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L'Absinthe Café: First Impressions

Dispatch from Paris | Published : 02/Dec/2007 22:00

Café
There are many methods of discovering good restaurants and avoiding bad ones in an unfamiliar city. The simplest one I know of involves walking the secondary streets of the target neighborhood in the evening, taking note of restaurants that quickly fill up with locals. Avoid the empty ones, avoid the ones with people who look like tourists. Above all, avoid the ones with menus in English. Obviously, read the menus. That's pretty much it.

As simple as the method may be, most of the time it just works. Et voici my latest Parisian discovery: L'Absinthe Café in the 3rd Arrondissement (not to be confused with the restaurant L'Absinthe in the 1st)...


Located a stone's throw away from the Arts & Metiers station, on the Rue de Turbigo, this little bistro/brasserie offers a relatively simple menu based on traditional French and North African cuisine. There's a blackboard announcing rotating daily specials that also change by season. Be sure to ask your waiter/waitress for recommendations.

Service is friendly and helpful, but rather informal. I've been several times, months apart, and each time I got the same waitress who made rather sarcastic (but good-natured) comments about everything: the dishes I ordered, my peculiar way of phrasing questions in French and the regularity of my visits. This may not suit everybody, but I absolutely loved those dry and witty exchanges (well, at least on her part they were witty, I was just trying to keep up) and so we quickly established a rapport that I found rather charming. Most importantly, her suggestions were really helpful.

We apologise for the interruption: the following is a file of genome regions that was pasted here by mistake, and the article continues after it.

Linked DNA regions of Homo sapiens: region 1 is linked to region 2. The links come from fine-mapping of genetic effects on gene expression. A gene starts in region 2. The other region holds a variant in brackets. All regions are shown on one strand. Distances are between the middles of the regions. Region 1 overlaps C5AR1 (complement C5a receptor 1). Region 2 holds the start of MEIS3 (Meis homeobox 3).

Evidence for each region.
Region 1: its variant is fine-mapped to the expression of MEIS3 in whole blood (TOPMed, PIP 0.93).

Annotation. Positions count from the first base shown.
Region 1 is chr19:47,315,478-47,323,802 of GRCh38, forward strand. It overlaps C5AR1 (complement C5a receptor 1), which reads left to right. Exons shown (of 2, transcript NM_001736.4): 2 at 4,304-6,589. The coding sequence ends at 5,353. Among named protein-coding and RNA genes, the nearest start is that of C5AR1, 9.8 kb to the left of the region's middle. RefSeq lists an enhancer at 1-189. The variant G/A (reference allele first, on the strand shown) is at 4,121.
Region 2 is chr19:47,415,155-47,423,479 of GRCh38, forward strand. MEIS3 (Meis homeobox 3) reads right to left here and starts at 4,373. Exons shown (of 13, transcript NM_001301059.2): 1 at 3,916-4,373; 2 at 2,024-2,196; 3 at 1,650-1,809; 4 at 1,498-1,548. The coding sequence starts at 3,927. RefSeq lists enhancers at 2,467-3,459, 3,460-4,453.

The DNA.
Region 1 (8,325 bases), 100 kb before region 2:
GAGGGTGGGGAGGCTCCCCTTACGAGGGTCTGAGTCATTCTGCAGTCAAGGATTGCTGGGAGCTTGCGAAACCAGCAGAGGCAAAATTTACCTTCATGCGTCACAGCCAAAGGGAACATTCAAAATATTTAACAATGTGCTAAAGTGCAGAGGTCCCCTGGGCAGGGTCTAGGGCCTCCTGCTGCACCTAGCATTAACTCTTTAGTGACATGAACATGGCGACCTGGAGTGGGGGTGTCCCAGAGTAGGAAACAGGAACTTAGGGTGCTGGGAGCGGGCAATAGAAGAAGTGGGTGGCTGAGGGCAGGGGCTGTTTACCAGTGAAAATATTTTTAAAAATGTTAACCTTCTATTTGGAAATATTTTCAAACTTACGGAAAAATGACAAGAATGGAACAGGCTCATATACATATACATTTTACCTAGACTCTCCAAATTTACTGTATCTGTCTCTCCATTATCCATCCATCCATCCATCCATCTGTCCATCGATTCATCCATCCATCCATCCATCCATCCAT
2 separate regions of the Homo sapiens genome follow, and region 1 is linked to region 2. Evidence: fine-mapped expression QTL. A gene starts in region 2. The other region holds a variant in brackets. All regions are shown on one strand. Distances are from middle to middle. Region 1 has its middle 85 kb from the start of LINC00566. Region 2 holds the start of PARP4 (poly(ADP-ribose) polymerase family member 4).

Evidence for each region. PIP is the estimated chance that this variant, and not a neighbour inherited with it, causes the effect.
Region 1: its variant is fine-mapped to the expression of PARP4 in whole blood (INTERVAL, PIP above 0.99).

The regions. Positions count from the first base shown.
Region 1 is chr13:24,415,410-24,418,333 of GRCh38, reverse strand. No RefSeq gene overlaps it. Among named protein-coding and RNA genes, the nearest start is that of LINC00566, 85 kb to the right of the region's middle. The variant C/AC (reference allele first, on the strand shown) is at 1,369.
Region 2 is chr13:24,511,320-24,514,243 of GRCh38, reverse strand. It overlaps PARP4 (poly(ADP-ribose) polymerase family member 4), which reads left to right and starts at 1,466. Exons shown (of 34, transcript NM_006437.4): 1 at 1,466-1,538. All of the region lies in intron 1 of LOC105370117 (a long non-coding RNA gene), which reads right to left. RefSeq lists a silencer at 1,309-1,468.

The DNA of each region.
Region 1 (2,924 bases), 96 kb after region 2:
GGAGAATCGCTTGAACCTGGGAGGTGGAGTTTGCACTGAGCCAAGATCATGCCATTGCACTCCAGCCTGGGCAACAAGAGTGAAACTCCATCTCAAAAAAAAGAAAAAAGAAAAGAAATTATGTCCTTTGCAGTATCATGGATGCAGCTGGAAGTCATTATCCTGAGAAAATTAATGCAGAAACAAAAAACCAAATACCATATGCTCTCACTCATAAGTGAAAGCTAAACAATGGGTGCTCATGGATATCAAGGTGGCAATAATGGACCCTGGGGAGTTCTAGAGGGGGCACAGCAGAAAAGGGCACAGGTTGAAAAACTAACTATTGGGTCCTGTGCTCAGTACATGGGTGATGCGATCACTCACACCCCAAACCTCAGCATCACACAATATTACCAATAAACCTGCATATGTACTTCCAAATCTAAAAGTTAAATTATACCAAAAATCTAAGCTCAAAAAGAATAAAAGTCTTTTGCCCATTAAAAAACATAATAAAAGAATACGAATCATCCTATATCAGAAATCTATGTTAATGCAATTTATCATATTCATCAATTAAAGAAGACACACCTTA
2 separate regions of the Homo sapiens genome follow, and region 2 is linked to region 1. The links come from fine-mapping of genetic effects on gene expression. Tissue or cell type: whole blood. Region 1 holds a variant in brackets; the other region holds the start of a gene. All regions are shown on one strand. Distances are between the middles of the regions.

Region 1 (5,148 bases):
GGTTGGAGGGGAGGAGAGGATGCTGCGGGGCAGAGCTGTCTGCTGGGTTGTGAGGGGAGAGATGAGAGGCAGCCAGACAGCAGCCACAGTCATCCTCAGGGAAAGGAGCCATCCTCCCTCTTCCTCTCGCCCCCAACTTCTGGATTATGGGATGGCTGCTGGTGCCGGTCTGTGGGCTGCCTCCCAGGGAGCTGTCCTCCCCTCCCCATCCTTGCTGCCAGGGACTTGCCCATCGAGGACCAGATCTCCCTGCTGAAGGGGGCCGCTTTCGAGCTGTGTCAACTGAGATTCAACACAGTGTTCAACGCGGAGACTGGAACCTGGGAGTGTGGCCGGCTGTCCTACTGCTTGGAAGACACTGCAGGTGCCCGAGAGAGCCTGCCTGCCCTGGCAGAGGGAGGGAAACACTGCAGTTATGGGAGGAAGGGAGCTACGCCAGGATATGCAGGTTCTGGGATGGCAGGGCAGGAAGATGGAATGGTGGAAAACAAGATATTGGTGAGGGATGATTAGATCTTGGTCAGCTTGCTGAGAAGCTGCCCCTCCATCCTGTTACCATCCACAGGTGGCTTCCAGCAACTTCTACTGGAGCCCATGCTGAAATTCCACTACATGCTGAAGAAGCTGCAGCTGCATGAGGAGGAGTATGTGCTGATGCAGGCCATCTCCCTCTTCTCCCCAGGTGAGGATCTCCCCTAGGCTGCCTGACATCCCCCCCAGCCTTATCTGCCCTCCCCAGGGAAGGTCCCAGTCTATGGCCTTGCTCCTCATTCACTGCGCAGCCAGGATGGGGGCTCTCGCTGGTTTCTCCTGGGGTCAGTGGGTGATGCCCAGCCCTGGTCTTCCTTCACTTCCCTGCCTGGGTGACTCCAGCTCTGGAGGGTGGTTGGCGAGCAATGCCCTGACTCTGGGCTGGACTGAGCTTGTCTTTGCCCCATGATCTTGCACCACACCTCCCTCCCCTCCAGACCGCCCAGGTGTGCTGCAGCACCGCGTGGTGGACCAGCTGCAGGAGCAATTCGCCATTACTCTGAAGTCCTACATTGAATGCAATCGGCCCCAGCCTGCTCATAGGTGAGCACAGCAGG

The atmosphere is warm and welcoming. I liked the soft music on the stereo (although I admit I can't remember what it was - I just remember liking it). There are many posters on the walls - seemingly old ads - that give the dining room a somewhat cosmopolitan look. The lighting is dim, so don't come with a newspaper. But do come with a date (umm.. unless it's a first date: L'Absinthe Café might be a bit too informal for that).

Prices are more than reasonable, by Parisian standards: I've saved my receipts and it appears that I spent between 25 and 35 euros in total on each visit (wine and service included; I think the lower amount was when I shared an appetizer with my companion). Wines are priced between 10 and 30 euros per bottle. In any case, now that I think of it, L'Absinthe may very well offer the best quality-to-price ratio I've seen in Paris.

Overall, I think L'Absinthe Café is a wonderfully un-hyped trouvaille of the kind that one would normally share only with friends and family. Given my role as a SiteBits contributor, however, I decided to extend the "circle of trust" to all our readers.

Absinthe Café
54 Rue de Turbigo
3rd Arrondissement
Paris, 75003

P.S. Only now I realize the name is not a joke - good ol' absinthe is actually available at the bar. Well, there's always next time.

Café Absinthe: Old advertisements on the wall